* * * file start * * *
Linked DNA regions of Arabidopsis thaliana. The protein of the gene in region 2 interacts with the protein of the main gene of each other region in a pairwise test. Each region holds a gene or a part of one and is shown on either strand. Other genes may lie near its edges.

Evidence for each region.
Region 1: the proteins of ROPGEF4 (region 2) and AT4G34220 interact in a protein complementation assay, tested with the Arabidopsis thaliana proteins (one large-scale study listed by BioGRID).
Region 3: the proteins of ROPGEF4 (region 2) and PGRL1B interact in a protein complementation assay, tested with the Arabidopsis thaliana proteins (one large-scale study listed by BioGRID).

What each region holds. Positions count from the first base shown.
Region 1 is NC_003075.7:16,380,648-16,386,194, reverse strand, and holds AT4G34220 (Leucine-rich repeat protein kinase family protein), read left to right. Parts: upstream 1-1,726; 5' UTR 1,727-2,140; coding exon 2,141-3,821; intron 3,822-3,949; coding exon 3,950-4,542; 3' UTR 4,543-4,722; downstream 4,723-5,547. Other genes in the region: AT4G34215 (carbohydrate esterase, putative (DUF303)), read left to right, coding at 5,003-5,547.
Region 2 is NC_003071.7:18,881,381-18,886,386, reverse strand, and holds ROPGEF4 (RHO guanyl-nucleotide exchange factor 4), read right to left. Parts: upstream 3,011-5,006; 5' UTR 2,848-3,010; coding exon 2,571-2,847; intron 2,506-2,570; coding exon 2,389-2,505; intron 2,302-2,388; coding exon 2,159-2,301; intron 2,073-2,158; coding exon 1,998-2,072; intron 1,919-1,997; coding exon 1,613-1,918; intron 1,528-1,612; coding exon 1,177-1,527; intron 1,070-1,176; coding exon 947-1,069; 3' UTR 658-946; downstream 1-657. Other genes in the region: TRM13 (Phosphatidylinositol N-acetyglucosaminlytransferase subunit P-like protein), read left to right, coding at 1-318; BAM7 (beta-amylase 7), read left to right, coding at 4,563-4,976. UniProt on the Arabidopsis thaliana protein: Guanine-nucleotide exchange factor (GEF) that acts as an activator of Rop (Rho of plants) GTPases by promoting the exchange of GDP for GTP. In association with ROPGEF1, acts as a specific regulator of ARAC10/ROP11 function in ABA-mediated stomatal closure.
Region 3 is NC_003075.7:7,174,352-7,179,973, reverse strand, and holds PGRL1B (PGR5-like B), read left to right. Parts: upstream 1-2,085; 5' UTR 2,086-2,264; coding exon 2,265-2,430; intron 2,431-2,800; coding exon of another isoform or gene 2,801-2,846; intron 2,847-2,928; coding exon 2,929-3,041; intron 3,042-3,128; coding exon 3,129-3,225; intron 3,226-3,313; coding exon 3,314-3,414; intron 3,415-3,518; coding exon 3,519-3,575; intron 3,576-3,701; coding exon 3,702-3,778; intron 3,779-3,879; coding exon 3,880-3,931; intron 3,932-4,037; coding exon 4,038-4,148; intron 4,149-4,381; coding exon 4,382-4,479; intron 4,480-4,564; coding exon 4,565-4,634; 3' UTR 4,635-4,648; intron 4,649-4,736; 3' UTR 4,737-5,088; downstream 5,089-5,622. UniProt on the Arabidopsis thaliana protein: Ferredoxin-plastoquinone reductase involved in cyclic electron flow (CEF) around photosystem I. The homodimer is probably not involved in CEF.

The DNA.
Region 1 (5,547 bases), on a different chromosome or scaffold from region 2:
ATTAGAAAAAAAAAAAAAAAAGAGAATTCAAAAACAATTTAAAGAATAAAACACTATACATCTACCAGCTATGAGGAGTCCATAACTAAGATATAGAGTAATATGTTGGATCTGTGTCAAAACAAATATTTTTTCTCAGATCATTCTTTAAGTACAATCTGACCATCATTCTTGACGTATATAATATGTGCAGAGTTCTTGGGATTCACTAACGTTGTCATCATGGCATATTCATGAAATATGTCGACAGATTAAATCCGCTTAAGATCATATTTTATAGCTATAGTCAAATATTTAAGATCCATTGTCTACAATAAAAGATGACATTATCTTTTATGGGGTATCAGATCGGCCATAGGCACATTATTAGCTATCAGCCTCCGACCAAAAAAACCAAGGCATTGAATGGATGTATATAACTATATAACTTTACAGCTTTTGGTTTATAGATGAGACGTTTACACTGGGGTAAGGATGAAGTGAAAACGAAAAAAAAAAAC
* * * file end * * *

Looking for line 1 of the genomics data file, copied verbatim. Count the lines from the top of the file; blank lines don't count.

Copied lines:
Linked DNA regions of Arabidopsis thaliana. The protein of the gene in region 2 interacts with the protein of the main gene of each other region in a pairwise test. Each region holds a gene or a part of one and is shown on either strand. Other genes may lie near its edges.